📖 2.0% done with Washington: A Life by Ron Chernow
Love that he starts out with the goal of demystifying a person who has been more heavily shaped by myth and retold history than by direct fact.Syndicated copies to:
Peter Woit has just made the final draft (dated 10/25/16) of his new textbook Quantum Theory, Groups and Representations: An Introduction freely available for download from his website. It covers quantum theory with a heavy emphasis on groups and representation theory and
“contains significant amounts of material not well-explained elsewhere.” He expects to finish up the diagrams and publish it next year some time, potentially through Springer.
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🔖 Want to read: Personal Archiving: Preserving Our Digital Heritage by Donald T. Hawkins
H/T to Sawyer Hollenshead.
This may also be of interest to those who’ve attended Dodging the Digital Memory Hole related events as well as those in the IndieWeb who may be concerned about their data living beyond them.Syndicated copies to:
📖 On page 24 of 274 of Complex Analysis with Applications by Richard A. Silverman
I enjoyed his treatment of inversion, but it seems like there’s a better way of laying the idea out, particularly for applications. Straightforward coverage of nested intervals and rectangles, limit points, convergent sequences, Cauchy convergence criterion. Given the level, I would have preferred some additional review of basic analysis and topology; he seems to do the bare minimum here.
📖 On page 16 of 448 of Dealing with China by Henry M. Paulson, Jr.
A simple preface followed by an anecdote about the beginning of a deal relating to telecom. The style is quick moving and history, details, and philosophy are liberally injected into the story as it moves along. This seems both interesting as well as instructive.
“There are some who believe that an immutable law of history holds that conflict is inevitable when a rising power begins to bump up against an established one. But no law is immutable. Choices matter. Lessons can be learned.”
“Prescriptions, after all, are easier to make than predictions.”
“Note taking allows Party and government officials to get quick reads on what went on at meetings they didn’t attend. […] Private meetings with senior government officials without recoring devices or note takers are rare and highly sought after.”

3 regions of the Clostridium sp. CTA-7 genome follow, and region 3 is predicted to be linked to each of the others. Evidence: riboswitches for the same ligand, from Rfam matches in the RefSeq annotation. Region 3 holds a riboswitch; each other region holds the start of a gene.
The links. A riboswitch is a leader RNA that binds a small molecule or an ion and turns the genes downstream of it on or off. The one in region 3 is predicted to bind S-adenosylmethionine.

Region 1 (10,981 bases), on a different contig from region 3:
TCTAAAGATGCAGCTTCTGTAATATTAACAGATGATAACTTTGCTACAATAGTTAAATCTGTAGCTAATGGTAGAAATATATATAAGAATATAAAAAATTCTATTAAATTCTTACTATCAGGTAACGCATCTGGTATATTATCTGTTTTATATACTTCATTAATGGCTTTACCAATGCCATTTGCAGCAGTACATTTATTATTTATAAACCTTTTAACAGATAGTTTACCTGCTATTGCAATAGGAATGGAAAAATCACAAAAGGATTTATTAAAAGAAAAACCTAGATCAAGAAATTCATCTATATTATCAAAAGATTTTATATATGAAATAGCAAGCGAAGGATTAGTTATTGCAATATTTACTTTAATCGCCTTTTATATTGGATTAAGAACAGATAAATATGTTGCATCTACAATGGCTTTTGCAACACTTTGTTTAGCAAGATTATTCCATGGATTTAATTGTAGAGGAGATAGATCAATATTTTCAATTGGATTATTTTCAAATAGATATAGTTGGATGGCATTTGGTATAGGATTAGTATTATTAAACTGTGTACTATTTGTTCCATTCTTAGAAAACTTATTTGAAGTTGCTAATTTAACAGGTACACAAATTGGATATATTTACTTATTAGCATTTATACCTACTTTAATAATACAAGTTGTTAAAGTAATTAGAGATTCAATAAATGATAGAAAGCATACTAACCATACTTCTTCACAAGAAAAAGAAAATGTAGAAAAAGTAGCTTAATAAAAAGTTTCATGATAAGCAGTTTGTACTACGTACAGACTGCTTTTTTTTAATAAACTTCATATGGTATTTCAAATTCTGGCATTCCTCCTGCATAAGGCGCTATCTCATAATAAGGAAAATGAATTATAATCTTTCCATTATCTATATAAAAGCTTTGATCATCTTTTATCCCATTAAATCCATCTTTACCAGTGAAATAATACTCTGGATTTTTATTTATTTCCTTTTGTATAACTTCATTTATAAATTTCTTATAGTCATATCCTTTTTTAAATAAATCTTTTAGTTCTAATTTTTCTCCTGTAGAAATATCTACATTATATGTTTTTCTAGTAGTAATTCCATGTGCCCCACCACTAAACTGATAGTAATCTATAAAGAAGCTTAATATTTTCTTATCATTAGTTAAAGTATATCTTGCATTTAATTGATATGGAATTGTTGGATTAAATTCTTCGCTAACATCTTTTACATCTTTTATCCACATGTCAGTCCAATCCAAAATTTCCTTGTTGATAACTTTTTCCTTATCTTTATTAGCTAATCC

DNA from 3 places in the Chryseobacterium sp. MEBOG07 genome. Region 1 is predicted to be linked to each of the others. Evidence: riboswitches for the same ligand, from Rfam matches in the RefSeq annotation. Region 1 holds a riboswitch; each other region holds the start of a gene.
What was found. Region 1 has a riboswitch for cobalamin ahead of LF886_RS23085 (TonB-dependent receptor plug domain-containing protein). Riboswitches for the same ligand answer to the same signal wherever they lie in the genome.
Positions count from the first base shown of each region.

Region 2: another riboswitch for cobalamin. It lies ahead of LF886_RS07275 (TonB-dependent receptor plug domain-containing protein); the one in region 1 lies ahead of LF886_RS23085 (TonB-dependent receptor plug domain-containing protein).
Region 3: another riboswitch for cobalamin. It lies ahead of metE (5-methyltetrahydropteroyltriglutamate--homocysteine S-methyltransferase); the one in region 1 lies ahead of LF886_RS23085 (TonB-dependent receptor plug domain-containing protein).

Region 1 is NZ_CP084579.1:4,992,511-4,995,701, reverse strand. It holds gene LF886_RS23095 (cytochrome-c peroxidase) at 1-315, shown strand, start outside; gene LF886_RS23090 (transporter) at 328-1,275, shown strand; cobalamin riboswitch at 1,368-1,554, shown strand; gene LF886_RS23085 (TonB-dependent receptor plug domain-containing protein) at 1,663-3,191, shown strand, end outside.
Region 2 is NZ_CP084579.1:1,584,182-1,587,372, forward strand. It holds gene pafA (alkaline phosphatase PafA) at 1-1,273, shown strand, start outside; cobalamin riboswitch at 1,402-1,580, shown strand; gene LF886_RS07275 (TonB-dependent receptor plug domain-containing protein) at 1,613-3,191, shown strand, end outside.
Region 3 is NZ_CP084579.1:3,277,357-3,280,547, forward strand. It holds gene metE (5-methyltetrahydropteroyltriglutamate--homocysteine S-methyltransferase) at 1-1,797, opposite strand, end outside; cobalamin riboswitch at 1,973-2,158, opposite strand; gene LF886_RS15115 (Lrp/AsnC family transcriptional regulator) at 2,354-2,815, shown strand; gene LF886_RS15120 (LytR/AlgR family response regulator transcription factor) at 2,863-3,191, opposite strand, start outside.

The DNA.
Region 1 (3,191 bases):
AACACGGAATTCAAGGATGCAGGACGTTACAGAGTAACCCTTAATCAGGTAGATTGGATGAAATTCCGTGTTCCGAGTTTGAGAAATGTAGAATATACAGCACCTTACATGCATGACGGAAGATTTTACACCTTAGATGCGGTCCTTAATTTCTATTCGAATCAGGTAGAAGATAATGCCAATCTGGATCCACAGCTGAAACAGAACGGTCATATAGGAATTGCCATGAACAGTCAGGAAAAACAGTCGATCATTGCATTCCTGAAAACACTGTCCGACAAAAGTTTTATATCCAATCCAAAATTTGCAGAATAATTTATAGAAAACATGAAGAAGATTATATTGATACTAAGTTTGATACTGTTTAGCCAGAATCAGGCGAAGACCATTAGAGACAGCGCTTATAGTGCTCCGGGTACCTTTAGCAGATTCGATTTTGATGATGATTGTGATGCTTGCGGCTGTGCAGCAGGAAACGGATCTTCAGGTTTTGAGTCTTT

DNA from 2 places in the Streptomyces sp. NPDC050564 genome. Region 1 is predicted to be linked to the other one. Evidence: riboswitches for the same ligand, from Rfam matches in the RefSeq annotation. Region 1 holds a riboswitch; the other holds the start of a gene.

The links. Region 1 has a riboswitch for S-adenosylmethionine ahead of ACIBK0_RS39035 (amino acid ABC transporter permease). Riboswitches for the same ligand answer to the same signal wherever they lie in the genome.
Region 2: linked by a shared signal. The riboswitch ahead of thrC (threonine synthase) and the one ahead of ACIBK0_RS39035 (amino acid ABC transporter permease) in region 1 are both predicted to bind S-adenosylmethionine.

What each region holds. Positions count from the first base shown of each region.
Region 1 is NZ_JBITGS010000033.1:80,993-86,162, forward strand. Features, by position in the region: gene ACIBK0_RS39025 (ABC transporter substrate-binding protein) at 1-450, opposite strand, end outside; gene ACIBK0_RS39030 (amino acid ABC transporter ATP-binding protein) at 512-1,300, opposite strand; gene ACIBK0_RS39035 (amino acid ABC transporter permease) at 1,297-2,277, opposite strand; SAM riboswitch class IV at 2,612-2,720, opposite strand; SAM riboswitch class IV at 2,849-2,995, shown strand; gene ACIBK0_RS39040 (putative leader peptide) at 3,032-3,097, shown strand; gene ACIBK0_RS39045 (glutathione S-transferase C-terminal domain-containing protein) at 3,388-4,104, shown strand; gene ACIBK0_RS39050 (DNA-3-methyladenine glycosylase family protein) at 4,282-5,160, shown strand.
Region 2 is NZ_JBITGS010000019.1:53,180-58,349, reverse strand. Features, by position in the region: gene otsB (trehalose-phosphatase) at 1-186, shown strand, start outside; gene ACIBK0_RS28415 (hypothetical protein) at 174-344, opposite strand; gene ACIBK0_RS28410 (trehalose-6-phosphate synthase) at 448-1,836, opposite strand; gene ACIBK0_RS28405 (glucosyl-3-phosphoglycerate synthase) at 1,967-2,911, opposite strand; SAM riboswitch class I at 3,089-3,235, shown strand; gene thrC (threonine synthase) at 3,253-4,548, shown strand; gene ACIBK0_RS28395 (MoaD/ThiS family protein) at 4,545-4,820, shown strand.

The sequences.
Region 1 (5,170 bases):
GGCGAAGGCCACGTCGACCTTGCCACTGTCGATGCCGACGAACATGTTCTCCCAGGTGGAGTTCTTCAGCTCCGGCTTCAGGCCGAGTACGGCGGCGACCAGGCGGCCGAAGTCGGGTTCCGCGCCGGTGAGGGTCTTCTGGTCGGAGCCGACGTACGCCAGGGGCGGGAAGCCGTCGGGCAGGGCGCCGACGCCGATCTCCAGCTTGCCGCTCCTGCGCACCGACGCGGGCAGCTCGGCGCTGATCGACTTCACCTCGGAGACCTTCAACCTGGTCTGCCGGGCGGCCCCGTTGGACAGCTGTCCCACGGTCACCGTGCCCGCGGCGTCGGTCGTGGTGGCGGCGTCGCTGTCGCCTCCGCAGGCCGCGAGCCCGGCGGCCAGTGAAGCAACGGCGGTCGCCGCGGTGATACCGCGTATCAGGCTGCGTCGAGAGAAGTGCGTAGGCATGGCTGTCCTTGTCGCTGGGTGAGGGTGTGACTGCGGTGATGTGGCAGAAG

“…the so-called iron rice bowl, the cradle-to-grave care and support guaranteed by the government through the big companies people worked for.”
“The Party had made a simple bargain with the people: economic growth in return for political stability. That in turn meant Party control. Prosperity was the source of Party legitimacy.”
“Messages in China are sent in ways that aren’t always direct; you have to read the signs.”
“It was the nature of dealing with China: nothing was done until it was done.”
—page 14Syndicated copies to:
📗 Started reading Dealing with China by Henry M. Paulson, Jr.
Syndicated copies to:
Picked up a copy at Little Free Library #21797 at 8:29 am
ISBN: 978-1-4555-0421-3 First Edition Hardcover
Video published on Apr 18, 2014.
This video by Travis Saul features a digital rendering of the Stele of Katumuwa. The ancient stele was discovered by University of Chicago archaeologists at Zincirli, Turkey in 2008. The inscription on the stele, written in a local dialect of Aramaic, is dated to around 735 BC. In word and image, Katumuwa asks his descendants to remember and honor him in his mortuary chapel at an annual sacrificial feast for his soul, which inhabited not his bodily remains, but the stone itself.
This reading of the Aramaic inscription and its English translation is kindly provided by Dennis Pardee, Henry Crown Professor of Hebrew Studies, Department of Near Eastern Languages and Civilizations at the University of Chicago. For more detailed information about the inscription, read his chapter featured in this Oriental Institute Museum Publication:
Pardee, Dennis. “The Katumuwa Inscription” in, In Remembrance of Me: Feasting with the Dead in the Ancient Middle East, edited by V.R. Hermann and J.D. Schloen, pp.45-48. Oriental Institute Museum Publication 37. 2014. Chicago: The Oriental Institute.
The reading is also featured in the video “Remembering Katumuwa” featured in the Special Exhibit “In Remembrance of Me: Feasting with the Dead in the Ancient Middle East” at the Oriental Institute Museum, University of Chicago, April 8 2014–January 4 2015.
Virginia Rimmer Herrmann and J. David Schloen, eds., In Remembrance of Me: Feasting with the Dead in the Ancient Middle East. Chicago: The Oriental Institute of the University of Chicago, 2014.
Download the free e-book: http://oi.uchicago.edu/sites/oi.uchicago.edu/files/uploads/shared/docs/oimp37.pdf
Additional context for the stele